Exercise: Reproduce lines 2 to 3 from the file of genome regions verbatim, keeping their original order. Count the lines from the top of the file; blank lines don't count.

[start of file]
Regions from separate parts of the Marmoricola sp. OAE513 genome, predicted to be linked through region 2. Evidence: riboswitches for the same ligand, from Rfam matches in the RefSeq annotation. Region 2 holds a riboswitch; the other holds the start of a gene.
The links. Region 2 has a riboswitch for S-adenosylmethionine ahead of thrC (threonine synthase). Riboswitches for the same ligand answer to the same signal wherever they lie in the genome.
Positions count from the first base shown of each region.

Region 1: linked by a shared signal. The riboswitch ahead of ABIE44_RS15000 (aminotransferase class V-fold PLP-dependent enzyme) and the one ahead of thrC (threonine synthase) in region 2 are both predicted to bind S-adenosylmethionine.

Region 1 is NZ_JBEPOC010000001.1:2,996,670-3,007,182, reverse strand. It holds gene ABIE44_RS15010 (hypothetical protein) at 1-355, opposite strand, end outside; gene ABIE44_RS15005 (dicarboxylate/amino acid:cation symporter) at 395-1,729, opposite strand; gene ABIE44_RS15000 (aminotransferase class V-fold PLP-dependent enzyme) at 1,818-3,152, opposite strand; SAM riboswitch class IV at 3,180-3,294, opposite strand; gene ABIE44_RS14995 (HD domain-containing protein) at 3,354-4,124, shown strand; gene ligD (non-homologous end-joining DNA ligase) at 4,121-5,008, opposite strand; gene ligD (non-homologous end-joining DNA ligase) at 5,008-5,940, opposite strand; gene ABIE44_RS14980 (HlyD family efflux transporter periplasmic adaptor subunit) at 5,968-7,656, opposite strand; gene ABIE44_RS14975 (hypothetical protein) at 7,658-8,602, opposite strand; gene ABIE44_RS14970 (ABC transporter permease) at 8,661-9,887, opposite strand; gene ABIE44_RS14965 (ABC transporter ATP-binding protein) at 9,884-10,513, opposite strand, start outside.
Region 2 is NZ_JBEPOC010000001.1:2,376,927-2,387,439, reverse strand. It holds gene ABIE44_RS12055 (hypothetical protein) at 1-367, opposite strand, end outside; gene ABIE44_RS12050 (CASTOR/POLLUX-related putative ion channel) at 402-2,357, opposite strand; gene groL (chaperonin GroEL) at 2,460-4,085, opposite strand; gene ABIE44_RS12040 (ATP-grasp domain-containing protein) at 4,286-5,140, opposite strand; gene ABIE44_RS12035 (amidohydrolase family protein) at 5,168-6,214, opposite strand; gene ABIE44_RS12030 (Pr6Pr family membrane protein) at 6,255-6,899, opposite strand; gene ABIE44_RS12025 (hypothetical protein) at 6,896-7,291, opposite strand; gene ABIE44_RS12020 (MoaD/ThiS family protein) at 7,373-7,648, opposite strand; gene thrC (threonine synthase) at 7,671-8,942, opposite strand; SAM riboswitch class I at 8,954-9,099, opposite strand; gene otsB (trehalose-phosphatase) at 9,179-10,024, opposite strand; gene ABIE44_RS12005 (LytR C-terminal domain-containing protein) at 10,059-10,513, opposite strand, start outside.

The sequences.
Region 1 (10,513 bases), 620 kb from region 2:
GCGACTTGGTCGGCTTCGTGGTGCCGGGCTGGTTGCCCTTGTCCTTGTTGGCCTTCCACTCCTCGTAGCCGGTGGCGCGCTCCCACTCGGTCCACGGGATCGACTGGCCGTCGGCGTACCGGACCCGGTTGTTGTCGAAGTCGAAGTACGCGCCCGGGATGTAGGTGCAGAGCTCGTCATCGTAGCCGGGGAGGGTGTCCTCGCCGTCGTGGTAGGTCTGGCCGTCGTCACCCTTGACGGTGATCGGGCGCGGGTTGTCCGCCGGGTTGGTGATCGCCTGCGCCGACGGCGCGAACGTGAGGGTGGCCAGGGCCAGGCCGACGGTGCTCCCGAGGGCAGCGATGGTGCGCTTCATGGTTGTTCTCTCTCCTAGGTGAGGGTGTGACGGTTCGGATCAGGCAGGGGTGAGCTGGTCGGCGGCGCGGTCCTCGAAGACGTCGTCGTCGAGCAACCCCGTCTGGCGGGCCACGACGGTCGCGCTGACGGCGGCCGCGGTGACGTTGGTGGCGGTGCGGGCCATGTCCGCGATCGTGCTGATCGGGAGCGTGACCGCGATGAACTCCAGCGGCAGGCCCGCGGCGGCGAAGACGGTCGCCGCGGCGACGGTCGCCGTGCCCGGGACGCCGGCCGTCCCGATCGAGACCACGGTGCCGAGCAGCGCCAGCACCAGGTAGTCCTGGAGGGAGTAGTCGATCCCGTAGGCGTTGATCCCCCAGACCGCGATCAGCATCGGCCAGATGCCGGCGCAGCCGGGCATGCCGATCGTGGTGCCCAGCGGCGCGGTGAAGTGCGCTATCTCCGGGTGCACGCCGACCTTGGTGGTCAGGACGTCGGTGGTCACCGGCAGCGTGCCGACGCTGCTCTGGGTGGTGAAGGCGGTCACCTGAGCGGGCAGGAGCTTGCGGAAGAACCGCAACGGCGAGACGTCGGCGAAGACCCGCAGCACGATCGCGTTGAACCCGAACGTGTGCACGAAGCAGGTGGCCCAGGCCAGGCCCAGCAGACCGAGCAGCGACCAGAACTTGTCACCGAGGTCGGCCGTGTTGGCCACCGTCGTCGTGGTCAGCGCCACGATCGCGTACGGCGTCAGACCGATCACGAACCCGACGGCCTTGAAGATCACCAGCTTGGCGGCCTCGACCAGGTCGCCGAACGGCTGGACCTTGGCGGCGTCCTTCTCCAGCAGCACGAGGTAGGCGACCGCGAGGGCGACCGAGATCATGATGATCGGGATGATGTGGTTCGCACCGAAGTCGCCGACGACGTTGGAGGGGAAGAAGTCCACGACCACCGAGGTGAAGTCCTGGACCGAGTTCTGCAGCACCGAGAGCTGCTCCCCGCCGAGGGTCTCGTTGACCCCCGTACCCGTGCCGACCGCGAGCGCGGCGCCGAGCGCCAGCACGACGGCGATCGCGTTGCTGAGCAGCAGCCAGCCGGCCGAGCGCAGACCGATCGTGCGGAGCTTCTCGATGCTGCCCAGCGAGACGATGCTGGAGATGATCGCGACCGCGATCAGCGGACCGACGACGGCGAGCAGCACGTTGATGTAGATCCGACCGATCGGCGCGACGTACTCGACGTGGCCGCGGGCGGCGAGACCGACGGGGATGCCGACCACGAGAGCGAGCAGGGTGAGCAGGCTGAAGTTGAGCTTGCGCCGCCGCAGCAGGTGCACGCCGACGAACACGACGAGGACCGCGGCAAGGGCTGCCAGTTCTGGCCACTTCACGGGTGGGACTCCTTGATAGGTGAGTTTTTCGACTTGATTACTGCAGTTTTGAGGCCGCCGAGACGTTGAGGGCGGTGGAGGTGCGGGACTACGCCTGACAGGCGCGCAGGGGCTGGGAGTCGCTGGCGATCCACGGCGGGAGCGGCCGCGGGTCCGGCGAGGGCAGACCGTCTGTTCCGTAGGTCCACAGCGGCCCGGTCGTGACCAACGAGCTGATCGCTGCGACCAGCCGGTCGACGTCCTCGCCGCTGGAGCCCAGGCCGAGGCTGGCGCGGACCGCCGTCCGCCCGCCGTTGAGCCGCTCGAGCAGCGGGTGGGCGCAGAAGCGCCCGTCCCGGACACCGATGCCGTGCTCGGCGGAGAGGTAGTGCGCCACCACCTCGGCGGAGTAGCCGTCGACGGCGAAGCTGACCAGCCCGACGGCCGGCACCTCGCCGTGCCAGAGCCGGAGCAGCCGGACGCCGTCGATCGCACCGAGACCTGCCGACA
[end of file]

The links. Region 2 has a riboswitch for S-adenosylmethionine ahead of thrC (threonine synthase). Riboswitches for the same ligand answer to the same signal wherever they lie in the genome.
Positions count from the first base shown of each region.